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Hepatobiliary Pancreat Dis Int. 2007 Aug;6(4):348-57.

Regulating regulatory T cells to achieve transplant tolerance.

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Division of Transplantation Immunology, Department of Pathology and Laboratory Medicine, Joseph Stokes, Jr., Research Institute, University of Pennsylvania, Philadelphia, PA 19104, USA.



Regulatory T cells (Tregs) play crucial roles in both induction and maintenance of tolerance. This active immune regulation may contribute not only to the control of immune responses to self-antigens and thereby prevent autoimmune diseases, but also the control of responses to non-self molecules in adaptive immunity. Numerous experimental and clinical studies indicate that manipulating the balance between regulatory and responder T cells is an effective strategy to control immune responsiveness after transplantation.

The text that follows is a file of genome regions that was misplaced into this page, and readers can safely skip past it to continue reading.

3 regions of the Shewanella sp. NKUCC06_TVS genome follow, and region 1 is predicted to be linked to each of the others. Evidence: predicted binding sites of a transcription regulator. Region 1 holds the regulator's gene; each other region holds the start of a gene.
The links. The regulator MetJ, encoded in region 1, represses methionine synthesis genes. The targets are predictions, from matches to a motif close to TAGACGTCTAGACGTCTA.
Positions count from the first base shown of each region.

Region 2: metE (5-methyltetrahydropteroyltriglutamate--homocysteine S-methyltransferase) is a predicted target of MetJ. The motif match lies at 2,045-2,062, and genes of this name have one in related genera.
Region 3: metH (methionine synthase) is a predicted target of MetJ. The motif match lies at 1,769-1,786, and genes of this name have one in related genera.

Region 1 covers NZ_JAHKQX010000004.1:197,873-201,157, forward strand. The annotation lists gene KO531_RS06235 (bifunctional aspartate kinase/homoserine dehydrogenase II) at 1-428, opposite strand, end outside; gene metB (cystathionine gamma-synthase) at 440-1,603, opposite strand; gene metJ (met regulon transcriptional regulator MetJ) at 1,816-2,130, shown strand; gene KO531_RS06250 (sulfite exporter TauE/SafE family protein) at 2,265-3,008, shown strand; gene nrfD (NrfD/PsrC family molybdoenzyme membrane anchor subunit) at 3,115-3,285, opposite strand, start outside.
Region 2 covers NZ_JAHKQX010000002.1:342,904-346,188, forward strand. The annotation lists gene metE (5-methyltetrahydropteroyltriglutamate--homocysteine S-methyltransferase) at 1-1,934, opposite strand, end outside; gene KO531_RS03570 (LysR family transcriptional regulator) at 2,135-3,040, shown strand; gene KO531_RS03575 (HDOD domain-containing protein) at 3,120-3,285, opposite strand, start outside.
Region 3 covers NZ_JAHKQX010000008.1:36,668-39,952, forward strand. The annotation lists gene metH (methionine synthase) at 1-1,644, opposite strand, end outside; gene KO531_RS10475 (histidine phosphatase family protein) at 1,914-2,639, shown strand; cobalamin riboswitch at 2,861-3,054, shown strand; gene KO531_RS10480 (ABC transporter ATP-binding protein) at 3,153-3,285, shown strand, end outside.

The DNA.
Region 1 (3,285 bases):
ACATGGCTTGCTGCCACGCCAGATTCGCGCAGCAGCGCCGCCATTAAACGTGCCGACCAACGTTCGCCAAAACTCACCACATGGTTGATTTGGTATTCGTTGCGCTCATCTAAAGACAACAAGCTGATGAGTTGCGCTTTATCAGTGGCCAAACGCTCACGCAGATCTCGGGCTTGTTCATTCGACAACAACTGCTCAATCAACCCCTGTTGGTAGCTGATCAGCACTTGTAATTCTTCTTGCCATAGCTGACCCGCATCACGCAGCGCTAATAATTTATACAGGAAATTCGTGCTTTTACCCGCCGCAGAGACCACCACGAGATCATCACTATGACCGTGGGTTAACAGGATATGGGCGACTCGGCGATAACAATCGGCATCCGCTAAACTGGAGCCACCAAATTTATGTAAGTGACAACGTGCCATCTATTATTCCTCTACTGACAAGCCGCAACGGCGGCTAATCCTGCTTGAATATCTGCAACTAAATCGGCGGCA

Literature search was conducted using PubMed on the related subjects. Part of the material was based on the most recent work in the authors' laboratory.


We propose some new strategies to achieve transplant tolerance in rodent animals via manipulating Treg function, including using histone deacetylase (HDAC) inhibitor to regulate Foxp3 transcription and enhance Treg suppression, induction of Treg-sparing apoptosis via Nur77, and identification of the co-inhibitory molecule herpes virus entry mediator (HVEM) as an effector molecule for Treg function.


Regulation of Treg function will definitely provide us very promising tools to achieve clinical tolerance in the future.

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